The roof must remain watertight!

design considerations

  • In most low-slope roofing, this is achieved through flashing the attachment points
  • Different low-slope roof coverings will have different flashing requirements

Wind resistance

wind walk gif

  • There are 3 zones for wind resistance analysis:
    1. Field Zone- interior- lowest wind loads
    2. Perimeter Zone- ends- middle wind loads
    3. Corner Zones- highest wind loads
  • Wind uplift could move or rip off and ruin the roof surface if the system is not engineered for the correct wind resistance

design considerations2

Fire resistance

fire-gif_small

  • Roof Systems are classified for the level of fire resistance
    • Class A- highest rated (max. spread of flames=6 ft.)
    • Class B (max. spread of flames=8ft.)
    • Class C (max. spread of flames=13 ft.)
  • The PV system must be engineered with materials to match the fire classification of the roof
  • This fire rating for PV components is governed by UL testing

Roof warranty

Warranty

  • Limited Manufacturer warranties may be void if design/install/maintenance procedures are not followed
  • Flashing must match the roofing manufacturers install instructions
  • Rooftop PV cannot interfere with roof maintenance
  • Work with roofing manufacturer and the roofing contractor

Maintenance

maintenance

  • The roof should be in good condition before installing PV – the roof should at minimum last as long as the PV system being installed
  • The removal and redesign of a PV system after only 10-15 years is a large expense
  • The return on investment of the PV system would be diminished

Evaluation prior to PV array design

Pencil

Before a low-slope rooftop system is designed, the following should be evaluated:

  • Structural evaluation of the roof deck
  • Structural evaluation of the building
  • Age of the roofing materials
  • Type of roofing materials – to assure that the correct steps are taken to uphold the integrity of the roof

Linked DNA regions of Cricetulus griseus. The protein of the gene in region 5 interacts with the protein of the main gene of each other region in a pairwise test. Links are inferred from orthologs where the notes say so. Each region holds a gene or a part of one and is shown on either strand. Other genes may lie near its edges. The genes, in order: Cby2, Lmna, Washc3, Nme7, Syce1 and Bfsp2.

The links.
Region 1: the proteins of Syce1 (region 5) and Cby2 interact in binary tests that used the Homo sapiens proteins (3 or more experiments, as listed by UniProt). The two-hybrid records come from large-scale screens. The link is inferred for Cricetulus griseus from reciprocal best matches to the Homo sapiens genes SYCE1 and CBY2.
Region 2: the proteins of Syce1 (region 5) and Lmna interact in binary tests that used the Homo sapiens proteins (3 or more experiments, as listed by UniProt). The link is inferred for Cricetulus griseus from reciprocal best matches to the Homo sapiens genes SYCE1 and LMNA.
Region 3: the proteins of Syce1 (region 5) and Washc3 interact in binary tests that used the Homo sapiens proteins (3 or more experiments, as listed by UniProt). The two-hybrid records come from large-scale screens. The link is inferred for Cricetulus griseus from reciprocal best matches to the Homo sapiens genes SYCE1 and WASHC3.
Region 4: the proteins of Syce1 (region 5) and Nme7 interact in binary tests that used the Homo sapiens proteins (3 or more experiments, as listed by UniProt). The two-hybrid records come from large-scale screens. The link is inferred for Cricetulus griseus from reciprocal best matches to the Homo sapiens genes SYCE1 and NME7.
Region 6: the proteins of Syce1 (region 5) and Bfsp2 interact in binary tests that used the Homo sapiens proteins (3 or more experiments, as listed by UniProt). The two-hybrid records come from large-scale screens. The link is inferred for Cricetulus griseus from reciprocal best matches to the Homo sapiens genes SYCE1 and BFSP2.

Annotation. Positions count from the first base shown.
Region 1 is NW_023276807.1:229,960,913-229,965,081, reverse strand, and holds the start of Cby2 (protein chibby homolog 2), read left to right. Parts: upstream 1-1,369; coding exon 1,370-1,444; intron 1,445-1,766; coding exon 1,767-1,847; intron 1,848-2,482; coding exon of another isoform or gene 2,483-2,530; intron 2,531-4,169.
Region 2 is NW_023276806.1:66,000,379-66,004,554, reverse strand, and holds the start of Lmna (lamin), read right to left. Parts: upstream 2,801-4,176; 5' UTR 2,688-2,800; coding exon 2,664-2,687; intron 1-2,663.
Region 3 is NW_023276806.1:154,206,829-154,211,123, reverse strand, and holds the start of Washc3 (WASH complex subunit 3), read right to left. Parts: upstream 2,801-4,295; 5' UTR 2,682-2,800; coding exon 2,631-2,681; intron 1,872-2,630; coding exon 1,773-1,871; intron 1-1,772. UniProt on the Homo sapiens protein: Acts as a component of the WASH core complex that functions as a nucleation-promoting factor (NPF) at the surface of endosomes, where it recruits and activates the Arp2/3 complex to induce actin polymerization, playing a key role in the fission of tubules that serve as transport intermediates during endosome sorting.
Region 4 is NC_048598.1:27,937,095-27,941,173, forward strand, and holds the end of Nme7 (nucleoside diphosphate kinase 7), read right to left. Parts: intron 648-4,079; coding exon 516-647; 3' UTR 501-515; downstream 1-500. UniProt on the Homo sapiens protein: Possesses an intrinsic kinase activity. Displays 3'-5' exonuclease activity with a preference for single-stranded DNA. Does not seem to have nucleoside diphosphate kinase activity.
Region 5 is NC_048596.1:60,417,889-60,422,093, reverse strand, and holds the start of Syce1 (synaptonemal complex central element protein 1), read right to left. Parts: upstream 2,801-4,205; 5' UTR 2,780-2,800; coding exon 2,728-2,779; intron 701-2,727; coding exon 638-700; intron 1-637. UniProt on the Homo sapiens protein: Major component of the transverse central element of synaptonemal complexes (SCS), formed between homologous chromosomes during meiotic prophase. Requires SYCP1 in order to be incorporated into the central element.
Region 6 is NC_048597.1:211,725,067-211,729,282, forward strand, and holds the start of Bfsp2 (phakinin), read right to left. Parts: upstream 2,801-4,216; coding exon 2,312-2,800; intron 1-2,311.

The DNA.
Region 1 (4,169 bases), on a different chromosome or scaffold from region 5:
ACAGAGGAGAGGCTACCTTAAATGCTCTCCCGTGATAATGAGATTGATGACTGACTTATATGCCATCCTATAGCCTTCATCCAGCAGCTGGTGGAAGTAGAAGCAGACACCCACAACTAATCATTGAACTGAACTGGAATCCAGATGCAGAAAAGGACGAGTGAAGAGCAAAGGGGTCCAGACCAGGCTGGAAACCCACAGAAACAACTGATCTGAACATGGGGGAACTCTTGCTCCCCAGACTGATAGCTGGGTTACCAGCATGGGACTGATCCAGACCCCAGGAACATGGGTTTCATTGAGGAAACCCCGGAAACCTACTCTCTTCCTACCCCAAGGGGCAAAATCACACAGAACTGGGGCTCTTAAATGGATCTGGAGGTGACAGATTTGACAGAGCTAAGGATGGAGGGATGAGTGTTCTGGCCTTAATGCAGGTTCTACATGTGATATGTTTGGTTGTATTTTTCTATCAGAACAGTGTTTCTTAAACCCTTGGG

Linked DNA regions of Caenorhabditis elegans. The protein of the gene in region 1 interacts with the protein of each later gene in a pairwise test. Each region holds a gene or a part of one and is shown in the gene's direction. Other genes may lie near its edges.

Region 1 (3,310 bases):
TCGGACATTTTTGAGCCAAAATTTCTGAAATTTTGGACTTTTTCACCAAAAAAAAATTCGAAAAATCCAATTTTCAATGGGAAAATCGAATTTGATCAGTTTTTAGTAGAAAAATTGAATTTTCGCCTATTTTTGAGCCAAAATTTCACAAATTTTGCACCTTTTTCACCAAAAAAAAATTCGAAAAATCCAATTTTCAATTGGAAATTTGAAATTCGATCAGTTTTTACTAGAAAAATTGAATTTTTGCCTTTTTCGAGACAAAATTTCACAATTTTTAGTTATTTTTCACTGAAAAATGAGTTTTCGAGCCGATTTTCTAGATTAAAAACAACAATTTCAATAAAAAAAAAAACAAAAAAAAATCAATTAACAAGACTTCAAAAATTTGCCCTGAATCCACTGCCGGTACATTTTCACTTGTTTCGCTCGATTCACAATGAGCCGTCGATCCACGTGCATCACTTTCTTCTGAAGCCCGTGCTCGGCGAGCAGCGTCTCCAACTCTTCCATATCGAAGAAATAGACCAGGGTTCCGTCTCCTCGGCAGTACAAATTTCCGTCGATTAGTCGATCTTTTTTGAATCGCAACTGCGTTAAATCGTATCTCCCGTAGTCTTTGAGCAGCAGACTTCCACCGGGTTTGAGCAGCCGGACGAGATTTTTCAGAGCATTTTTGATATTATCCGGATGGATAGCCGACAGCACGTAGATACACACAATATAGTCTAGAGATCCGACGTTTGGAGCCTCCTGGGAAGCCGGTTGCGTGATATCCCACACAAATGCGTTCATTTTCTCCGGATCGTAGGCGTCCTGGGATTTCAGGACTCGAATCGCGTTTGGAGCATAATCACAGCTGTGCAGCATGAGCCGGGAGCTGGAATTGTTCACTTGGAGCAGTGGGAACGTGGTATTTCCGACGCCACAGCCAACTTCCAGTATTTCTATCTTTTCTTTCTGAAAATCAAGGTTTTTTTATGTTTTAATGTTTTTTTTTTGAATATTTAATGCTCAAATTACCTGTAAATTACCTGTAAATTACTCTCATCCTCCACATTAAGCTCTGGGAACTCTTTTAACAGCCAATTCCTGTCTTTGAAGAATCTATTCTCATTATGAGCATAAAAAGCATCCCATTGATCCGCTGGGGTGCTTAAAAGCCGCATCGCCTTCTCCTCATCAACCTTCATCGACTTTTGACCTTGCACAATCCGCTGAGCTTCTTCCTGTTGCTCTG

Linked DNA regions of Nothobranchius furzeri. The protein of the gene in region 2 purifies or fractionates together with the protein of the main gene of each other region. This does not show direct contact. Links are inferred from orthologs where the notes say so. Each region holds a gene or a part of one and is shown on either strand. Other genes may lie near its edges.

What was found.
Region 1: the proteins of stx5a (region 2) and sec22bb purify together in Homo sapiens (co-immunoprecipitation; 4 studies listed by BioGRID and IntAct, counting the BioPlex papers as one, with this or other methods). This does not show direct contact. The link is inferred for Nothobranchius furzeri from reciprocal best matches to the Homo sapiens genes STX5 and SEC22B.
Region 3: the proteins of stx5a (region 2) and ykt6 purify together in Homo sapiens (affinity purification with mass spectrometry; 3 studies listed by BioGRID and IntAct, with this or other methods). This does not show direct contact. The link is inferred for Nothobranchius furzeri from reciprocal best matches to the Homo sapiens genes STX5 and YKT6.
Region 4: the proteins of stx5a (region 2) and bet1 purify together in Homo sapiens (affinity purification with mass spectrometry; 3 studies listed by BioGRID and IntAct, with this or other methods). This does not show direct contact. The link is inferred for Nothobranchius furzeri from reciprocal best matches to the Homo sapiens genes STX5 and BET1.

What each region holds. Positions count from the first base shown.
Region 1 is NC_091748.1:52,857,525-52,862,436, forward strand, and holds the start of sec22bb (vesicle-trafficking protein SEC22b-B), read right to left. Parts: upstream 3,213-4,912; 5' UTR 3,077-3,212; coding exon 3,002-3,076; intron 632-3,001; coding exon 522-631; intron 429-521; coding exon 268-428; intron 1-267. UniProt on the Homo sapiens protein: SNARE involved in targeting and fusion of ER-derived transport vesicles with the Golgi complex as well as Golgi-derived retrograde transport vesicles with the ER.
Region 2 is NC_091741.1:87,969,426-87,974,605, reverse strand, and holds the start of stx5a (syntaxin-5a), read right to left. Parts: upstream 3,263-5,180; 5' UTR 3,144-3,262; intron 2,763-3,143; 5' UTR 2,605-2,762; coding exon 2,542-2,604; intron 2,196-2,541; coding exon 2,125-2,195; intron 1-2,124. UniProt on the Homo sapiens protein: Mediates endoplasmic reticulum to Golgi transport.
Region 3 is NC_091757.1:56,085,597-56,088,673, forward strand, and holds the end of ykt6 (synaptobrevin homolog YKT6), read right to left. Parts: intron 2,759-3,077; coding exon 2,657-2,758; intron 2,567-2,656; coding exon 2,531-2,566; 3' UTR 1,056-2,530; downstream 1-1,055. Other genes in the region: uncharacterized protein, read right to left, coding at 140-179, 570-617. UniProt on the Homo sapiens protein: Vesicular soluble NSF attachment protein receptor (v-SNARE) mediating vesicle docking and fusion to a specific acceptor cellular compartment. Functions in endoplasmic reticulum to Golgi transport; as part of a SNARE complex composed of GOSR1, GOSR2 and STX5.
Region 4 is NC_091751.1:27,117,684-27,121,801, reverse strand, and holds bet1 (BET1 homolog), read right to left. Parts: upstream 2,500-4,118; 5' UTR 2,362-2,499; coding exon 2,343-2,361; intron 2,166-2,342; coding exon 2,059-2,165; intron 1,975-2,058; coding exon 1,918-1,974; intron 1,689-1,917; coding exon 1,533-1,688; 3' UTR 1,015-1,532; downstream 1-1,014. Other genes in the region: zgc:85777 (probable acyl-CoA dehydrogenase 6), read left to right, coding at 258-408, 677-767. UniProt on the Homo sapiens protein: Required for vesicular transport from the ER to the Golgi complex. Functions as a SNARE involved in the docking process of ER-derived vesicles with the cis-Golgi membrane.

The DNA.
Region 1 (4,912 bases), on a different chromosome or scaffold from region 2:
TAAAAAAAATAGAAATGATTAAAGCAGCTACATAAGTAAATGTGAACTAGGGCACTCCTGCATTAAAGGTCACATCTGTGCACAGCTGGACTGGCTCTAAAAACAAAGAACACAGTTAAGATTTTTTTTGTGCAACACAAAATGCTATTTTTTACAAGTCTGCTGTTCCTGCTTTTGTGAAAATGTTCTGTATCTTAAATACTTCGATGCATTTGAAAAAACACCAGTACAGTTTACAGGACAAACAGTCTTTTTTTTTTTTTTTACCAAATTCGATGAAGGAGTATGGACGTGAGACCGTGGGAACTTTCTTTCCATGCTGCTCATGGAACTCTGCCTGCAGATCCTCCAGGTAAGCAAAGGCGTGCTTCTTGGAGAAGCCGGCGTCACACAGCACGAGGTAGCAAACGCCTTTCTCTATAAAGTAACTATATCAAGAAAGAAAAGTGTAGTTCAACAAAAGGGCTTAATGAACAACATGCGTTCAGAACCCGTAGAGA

• Roof drainage
  • Dirt build up
  • Roof traffic
  • Access and Safety

Low-Slope PV Mounting Options

Adhered PV- PV laminate:

adhered

  • Very low profile – aesthetic and wind load benefits
  • Lightweight
  • Used with adhered membranes with a minimum thickness of 72 mil
  • Can only be used with high temp resistant membranes and insulations as it can heat up very quickly

 Ballasted systems:

ballasted

  • No roof penetrations required
  • Solar panels and racking are held in place with weight
  • Provides a quick retrofit solution
  • Can block drainage & compress insulation creating ponding water
  • Thermal expansion/contraction causes damage/wear & tear
  • Can move from HVAC vibrations
  • Creates difficulty with roof maintenance, inspection and repair

Mechanical attachments:

mech attachments

 Mechanical attachment examples:

examples

 

Other flashing options for mechanical attachments:

other flashing options

 

 

Testing for low-slope products

What should you look for?

testing

  • Rain testing
  • Mechanical load testing
  • Standing water test

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Questions? Ask away – that’s what we’re here for!

 

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www.ecofastensolar.com 

info@ecofastensolar.com

877.859.3947

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Industry leader EcoFasten Solar designs, engineers, and manufactures patented, watertight solar roof mounts. The company provides mounting solutions that are easy to install, cost-effective, rugged in fabrication, and unsurpassed in quality. Comprised of a seasoned and growing team of professionals with talent, ability, and drive, all EcoFasten Solar products are precision-designed with the installer in mind. 

(Images from: ar systems, wm roofing, horisons llc, aep span, midwest roofing kc, progreen lc, eichler vision, cda, asphaltroofing.org, gold coast solar power solutions, franking machine, energie zonnepanelen, sr waterproofing)